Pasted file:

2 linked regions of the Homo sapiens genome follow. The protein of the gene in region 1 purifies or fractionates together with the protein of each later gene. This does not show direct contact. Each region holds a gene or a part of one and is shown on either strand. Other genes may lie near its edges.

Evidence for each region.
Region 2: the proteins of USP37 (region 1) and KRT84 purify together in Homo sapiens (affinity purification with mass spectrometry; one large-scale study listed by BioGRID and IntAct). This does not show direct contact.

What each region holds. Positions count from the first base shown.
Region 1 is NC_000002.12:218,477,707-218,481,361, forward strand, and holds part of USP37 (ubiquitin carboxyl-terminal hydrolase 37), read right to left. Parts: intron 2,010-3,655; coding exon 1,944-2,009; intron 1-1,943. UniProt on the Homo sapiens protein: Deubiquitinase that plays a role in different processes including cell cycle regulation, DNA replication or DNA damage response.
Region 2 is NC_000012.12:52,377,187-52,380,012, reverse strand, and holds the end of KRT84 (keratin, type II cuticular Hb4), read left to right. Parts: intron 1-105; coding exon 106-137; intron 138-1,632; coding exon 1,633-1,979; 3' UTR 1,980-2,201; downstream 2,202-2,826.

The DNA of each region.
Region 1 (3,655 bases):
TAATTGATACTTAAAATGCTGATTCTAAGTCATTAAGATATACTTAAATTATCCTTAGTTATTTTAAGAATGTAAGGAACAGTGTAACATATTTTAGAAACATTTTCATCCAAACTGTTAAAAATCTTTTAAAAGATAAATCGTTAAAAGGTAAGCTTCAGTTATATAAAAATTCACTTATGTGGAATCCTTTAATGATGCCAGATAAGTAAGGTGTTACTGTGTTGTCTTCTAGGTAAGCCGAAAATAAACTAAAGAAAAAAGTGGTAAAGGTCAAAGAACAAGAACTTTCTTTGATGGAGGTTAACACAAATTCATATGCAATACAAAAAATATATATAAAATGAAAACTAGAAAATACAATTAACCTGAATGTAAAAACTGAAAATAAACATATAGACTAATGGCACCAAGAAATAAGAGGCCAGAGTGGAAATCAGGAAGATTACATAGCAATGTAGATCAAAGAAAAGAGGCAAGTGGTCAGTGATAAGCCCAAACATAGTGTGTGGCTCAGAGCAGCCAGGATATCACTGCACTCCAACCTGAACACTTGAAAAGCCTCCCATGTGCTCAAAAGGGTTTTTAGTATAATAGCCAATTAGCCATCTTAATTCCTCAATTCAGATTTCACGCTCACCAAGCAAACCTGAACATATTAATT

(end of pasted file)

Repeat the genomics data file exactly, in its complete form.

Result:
2 linked regions of the Homo sapiens genome follow. The protein of the gene in region 1 purifies or fractionates together with the protein of each later gene. This does not show direct contact. Each region holds a gene or a part of one and is shown on either strand. Other genes may lie near its edges.

Evidence for each region.
Region 2: the proteins of USP37 (region 1) and KRT84 purify together in Homo sapiens (affinity purification with mass spectrometry; one large-scale study listed by BioGRID and IntAct). This does not show direct contact.

What each region holds. Positions count from the first base shown.
Region 1 is NC_000002.12:218,477,707-218,481,361, forward strand, and holds part of USP37 (ubiquitin carboxyl-terminal hydrolase 37), read right to left. Parts: intron 2,010-3,655; coding exon 1,944-2,009; intron 1-1,943. UniProt on the Homo sapiens protein: Deubiquitinase that plays a role in different processes including cell cycle regulation, DNA replication or DNA damage response.
Region 2 is NC_000012.12:52,377,187-52,380,012, reverse strand, and holds the end of KRT84 (keratin, type II cuticular Hb4), read left to right. Parts: intron 1-105; coding exon 106-137; intron 138-1,632; coding exon 1,633-1,979; 3' UTR 1,980-2,201; downstream 2,202-2,826.

The DNA of each region.
Region 1 (3,655 bases):
TAATTGATACTTAAAATGCTGATTCTAAGTCATTAAGATATACTTAAATTATCCTTAGTTATTTTAAGAATGTAAGGAACAGTGTAACATATTTTAGAAACATTTTCATCCAAACTGTTAAAAATCTTTTAAAAGATAAATCGTTAAAAGGTAAGCTTCAGTTATATAAAAATTCACTTATGTGGAATCCTTTAATGATGCCAGATAAGTAAGGTGTTACTGTGTTGTCTTCTAGGTAAGCCGAAAATAAACTAAAGAAAAAAGTGGTAAAGGTCAAAGAACAAGAACTTTCTTTGATGGAGGTTAACACAAATTCATATGCAATACAAAAAATATATATAAAATGAAAACTAGAAAATACAATTAACCTGAATGTAAAAACTGAAAATAAACATATAGACTAATGGCACCAAGAAATAAGAGGCCAGAGTGGAAATCAGGAAGATTACATAGCAATGTAGATCAAAGAAAAGAGGCAAGTGGTCAGTGATAAGCCCAAACATAGTGTGTGGCTCAGAGCAGCCAGGATATCACTGCACTCCAACCTGAACACTTGAAAAGCCTCCCATGTGCTCAAAAGGGTTTTTAGTATAATAGCCAATTAGCCATCTTAATTCCTCAATTCAGATTTCACGCTCACCAAGCAAACCTGAACATATTAATT